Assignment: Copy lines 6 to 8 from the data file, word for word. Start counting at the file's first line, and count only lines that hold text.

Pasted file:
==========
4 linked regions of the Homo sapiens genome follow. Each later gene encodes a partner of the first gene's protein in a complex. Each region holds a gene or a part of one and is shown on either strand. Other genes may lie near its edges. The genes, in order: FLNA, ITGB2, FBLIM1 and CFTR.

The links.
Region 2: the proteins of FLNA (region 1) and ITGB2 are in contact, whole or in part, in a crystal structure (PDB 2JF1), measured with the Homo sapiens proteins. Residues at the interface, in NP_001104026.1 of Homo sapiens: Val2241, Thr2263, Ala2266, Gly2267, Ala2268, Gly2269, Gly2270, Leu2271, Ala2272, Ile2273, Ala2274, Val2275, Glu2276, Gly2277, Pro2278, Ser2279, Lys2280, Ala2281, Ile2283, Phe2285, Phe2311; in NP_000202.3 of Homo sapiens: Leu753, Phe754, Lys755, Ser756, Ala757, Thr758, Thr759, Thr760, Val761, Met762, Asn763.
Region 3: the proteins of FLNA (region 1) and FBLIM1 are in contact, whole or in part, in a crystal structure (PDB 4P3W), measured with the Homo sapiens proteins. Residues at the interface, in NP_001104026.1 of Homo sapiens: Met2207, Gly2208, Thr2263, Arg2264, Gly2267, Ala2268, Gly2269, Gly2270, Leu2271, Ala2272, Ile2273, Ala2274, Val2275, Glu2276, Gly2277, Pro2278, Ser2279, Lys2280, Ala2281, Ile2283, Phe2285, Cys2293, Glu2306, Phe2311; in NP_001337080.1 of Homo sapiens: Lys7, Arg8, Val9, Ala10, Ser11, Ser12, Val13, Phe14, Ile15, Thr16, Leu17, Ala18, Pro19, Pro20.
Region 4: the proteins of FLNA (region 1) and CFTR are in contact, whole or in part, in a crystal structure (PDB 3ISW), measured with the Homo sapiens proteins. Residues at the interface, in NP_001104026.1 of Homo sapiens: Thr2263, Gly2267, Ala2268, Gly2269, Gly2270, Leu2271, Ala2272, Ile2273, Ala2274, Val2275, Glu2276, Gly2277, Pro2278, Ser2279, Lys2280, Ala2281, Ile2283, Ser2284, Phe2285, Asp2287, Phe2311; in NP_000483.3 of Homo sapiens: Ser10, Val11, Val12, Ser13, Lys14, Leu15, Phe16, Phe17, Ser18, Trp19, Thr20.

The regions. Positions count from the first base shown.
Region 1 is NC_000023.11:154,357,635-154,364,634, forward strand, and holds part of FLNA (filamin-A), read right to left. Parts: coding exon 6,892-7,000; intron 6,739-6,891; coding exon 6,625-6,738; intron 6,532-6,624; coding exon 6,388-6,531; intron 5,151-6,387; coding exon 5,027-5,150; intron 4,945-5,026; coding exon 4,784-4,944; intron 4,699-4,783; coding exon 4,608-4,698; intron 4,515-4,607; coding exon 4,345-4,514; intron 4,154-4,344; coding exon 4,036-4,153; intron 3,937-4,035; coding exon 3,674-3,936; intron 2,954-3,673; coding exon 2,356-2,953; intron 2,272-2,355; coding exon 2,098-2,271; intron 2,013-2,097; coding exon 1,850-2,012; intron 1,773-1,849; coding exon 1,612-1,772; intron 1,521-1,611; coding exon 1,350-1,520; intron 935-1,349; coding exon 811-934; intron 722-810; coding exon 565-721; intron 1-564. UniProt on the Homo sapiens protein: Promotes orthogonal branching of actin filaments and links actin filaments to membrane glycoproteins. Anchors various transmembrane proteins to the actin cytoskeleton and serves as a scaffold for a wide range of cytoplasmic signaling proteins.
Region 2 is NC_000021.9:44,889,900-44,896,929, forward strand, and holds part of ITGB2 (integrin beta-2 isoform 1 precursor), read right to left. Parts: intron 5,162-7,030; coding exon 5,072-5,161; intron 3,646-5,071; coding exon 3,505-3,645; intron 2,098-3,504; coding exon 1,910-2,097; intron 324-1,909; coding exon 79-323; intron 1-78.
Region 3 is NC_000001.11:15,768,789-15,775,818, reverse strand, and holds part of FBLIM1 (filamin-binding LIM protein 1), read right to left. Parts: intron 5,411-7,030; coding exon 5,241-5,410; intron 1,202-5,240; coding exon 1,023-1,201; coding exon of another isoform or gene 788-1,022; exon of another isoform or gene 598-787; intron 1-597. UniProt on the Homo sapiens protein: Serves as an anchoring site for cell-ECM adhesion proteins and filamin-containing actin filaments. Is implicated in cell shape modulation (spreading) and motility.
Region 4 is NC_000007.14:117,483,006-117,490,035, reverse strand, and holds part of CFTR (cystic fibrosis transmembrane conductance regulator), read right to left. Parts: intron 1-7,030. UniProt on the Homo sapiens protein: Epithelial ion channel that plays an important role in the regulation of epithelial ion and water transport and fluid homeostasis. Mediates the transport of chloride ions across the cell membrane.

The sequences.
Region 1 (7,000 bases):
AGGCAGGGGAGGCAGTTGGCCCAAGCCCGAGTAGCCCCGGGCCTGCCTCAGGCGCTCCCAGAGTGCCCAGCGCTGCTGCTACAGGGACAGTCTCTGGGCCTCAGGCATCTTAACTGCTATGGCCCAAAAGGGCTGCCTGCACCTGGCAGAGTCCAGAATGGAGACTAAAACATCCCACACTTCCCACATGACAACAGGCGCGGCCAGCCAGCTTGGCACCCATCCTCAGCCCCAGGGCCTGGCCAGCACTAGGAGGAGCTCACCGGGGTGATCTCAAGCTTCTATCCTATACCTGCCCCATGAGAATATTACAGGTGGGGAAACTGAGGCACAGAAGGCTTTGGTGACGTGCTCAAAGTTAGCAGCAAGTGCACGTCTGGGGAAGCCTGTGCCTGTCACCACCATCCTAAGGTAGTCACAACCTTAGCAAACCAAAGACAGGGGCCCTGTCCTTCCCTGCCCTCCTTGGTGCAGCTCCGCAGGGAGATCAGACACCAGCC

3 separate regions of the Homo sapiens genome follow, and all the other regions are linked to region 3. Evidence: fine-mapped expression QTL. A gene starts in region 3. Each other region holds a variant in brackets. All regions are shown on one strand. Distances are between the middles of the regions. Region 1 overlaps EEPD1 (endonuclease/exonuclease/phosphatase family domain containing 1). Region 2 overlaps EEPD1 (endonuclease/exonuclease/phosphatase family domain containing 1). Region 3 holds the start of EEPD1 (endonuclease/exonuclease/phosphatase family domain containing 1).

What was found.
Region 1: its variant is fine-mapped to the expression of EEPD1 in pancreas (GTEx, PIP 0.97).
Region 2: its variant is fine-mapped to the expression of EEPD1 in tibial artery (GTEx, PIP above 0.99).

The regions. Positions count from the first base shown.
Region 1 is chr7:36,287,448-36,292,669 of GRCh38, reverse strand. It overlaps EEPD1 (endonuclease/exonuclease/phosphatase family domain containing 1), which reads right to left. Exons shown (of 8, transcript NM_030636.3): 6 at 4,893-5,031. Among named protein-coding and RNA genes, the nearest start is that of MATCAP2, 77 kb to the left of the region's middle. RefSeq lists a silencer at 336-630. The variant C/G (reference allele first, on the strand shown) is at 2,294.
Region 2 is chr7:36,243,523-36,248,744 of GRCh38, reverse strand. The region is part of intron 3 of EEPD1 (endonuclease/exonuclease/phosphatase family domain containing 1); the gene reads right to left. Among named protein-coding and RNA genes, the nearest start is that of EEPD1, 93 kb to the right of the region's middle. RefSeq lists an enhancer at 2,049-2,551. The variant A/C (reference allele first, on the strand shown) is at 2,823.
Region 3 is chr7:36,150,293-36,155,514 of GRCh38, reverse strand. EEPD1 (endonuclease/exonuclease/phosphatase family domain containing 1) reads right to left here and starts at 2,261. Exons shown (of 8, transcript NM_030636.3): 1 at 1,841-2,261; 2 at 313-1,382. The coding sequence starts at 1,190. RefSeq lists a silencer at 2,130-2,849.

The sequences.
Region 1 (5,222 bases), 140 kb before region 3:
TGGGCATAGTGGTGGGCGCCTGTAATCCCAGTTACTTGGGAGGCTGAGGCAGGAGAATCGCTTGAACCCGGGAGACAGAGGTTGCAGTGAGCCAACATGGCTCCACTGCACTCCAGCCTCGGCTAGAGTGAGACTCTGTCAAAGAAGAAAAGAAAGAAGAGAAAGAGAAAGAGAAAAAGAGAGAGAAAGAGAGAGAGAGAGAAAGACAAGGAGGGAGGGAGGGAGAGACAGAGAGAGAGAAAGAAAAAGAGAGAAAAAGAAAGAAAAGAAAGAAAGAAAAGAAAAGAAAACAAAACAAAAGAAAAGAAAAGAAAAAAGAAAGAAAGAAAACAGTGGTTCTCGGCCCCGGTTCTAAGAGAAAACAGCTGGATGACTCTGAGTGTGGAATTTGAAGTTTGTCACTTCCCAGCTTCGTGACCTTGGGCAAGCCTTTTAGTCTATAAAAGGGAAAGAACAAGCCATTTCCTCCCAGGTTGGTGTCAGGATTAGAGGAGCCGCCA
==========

The regions. Positions count from the first base shown.
Region 1 is NC_000023.11:154,357,635-154,364,634, forward strand, and holds part of FLNA (filamin-A), read right to left. Parts: coding exon 6,892-7,000; intron 6,739-6,891; coding exon 6,625-6,738; intron 6,532-6,624; coding exon 6,388-6,531; intron 5,151-6,387; coding exon 5,027-5,150; intron 4,945-5,026; coding exon 4,784-4,944; intron 4,699-4,783; coding exon 4,608-4,698; intron 4,515-4,607; coding exon 4,345-4,514; intron 4,154-4,344; coding exon 4,036-4,153; intron 3,937-4,035; coding exon 3,674-3,936; intron 2,954-3,673; coding exon 2,356-2,953; intron 2,272-2,355; coding exon 2,098-2,271; intron 2,013-2,097; coding exon 1,850-2,012; intron 1,773-1,849; coding exon 1,612-1,772; intron 1,521-1,611; coding exon 1,350-1,520; intron 935-1,349; coding exon 811-934; intron 722-810; coding exon 565-721; intron 1-564. UniProt on the Homo sapiens protein: Promotes orthogonal branching of actin filaments and links actin filaments to membrane glycoproteins. Anchors various transmembrane proteins to the actin cytoskeleton and serves as a scaffold for a wide range of cytoplasmic signaling proteins.
Region 2 is NC_000021.9:44,889,900-44,896,929, forward strand, and holds part of ITGB2 (integrin beta-2 isoform 1 precursor), read right to left. Parts: intron 5,162-7,030; coding exon 5,072-5,161; intron 3,646-5,071; coding exon 3,505-3,645; intron 2,098-3,504; coding exon 1,910-2,097; intron 324-1,909; coding exon 79-323; intron 1-78.